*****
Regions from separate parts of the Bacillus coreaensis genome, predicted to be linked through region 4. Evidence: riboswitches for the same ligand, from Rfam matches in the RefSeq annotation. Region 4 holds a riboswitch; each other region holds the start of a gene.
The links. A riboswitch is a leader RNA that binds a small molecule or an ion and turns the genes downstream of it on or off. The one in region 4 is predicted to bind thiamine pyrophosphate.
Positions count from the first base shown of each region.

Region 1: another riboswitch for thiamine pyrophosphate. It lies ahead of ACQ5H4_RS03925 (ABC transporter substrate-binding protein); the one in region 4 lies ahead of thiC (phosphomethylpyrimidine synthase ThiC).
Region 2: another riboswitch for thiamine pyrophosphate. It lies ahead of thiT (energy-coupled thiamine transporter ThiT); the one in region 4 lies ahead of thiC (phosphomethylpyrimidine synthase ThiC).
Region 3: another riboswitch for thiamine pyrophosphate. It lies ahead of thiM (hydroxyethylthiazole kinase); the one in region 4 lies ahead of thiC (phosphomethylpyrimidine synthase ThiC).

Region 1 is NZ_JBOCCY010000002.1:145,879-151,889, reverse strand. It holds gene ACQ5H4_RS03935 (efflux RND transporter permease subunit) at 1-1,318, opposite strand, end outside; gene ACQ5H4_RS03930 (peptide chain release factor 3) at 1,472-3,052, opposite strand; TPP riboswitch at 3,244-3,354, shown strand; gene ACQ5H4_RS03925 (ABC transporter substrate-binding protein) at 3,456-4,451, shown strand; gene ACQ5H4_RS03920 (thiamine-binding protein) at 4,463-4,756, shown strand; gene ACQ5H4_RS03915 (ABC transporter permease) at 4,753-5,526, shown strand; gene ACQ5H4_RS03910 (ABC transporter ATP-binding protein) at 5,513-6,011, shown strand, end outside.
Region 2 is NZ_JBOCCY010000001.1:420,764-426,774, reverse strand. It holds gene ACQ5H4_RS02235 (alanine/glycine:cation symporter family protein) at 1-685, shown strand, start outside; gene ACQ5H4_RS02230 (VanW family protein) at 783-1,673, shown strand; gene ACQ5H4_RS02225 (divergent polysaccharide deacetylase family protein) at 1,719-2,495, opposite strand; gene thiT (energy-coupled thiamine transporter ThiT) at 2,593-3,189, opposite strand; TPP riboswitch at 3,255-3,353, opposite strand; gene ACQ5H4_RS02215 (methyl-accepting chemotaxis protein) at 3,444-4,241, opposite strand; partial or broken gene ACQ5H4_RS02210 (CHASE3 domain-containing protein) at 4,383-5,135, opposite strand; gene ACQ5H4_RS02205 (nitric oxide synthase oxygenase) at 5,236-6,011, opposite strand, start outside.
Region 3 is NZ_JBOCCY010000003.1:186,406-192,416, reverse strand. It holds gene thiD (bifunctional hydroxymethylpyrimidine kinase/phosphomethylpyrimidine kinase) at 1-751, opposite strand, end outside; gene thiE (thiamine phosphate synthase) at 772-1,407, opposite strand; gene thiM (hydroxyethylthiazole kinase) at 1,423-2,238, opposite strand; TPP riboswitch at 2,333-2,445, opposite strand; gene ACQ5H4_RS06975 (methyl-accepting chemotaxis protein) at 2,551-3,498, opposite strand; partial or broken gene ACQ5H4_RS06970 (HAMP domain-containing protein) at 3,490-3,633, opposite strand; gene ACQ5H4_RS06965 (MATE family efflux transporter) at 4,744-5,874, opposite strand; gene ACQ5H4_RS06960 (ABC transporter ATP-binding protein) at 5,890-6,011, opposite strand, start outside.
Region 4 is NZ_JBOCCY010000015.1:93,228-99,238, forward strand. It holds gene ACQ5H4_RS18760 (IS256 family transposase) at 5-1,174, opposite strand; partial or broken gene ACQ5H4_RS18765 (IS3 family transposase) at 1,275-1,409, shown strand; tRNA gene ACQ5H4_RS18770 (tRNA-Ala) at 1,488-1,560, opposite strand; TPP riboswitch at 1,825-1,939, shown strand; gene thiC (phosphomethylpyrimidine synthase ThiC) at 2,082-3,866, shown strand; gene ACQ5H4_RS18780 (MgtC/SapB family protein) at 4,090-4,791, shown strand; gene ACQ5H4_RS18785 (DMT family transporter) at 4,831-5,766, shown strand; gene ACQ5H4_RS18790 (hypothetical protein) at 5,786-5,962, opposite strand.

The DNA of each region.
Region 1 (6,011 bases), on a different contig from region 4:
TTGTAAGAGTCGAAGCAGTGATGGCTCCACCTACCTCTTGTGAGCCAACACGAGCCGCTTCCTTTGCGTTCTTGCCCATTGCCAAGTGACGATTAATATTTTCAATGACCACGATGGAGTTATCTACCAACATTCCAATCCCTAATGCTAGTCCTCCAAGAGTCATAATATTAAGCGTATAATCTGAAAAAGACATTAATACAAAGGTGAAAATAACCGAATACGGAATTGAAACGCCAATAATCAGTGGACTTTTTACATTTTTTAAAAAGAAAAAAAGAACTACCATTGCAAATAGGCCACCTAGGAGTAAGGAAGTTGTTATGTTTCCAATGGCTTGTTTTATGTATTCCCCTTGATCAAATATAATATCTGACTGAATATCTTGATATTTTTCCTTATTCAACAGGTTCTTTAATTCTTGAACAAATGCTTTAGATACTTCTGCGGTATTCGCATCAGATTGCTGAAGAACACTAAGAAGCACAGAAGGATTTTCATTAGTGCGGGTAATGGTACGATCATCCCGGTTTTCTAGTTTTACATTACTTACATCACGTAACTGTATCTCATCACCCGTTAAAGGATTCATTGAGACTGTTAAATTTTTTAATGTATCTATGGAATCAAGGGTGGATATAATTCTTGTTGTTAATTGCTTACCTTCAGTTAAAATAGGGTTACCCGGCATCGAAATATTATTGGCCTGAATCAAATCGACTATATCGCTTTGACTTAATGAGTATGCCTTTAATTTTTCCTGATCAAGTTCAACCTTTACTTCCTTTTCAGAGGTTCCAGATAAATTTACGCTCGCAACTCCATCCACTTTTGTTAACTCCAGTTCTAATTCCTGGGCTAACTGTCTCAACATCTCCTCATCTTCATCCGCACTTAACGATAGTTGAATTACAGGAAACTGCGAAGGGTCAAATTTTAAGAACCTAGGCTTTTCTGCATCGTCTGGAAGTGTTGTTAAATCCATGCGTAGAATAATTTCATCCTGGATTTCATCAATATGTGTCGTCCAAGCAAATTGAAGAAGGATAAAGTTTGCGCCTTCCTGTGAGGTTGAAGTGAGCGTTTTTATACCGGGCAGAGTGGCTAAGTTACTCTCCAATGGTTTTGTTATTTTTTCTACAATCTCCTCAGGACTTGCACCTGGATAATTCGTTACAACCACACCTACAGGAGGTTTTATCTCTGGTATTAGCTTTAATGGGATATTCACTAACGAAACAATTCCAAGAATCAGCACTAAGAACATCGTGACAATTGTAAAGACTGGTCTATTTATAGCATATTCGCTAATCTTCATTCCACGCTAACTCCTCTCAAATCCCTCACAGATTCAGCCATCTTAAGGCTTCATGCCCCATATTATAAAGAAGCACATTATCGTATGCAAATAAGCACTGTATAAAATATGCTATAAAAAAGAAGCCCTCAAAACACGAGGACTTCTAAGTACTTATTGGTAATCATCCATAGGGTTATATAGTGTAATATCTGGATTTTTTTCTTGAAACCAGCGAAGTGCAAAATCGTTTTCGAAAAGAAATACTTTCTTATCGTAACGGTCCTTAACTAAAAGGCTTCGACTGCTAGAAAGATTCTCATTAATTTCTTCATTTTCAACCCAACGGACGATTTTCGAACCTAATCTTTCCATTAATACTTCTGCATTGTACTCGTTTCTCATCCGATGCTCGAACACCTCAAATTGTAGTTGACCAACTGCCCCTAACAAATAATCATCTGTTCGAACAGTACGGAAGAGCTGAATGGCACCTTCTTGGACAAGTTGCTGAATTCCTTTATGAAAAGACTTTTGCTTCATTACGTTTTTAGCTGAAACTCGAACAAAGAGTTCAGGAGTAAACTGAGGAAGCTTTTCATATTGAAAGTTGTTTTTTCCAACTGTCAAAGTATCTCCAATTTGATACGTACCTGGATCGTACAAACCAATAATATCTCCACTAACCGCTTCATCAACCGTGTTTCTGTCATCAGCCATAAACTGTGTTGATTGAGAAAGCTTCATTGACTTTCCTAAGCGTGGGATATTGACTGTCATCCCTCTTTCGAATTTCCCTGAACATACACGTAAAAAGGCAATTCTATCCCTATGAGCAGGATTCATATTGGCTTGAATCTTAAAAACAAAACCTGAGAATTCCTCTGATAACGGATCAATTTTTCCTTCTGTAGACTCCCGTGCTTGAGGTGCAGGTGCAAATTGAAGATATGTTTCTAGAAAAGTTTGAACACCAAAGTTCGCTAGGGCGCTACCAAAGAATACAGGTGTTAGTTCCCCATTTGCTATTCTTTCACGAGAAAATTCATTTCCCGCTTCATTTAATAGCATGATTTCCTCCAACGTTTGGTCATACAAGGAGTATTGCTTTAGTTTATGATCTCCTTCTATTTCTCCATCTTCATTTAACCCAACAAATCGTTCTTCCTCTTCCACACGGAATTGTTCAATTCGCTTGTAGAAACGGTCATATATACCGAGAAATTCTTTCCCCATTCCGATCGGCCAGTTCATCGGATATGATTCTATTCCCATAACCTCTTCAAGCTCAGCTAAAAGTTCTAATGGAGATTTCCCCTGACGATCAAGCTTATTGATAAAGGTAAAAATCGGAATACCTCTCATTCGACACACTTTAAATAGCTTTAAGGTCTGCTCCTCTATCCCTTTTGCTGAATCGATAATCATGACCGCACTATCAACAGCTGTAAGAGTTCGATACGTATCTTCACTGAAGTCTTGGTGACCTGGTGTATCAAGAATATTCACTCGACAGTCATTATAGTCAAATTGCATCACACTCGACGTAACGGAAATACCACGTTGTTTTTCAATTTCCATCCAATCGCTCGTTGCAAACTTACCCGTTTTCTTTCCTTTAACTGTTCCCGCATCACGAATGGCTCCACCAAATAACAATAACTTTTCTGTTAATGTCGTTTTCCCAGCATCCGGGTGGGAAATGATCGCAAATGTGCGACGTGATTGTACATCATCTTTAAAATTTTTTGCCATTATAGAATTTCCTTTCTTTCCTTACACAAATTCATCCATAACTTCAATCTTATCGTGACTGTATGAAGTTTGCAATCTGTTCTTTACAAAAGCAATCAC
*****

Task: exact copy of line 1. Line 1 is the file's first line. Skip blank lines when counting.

Regions from separate parts of the Bacillus coreaensis genome, predicted to be linked through region 4. Evidence: riboswitches for the same ligand, from Rfam matches in the RefSeq annotation. Region 4 holds a riboswitch; each other region holds the start of a gene.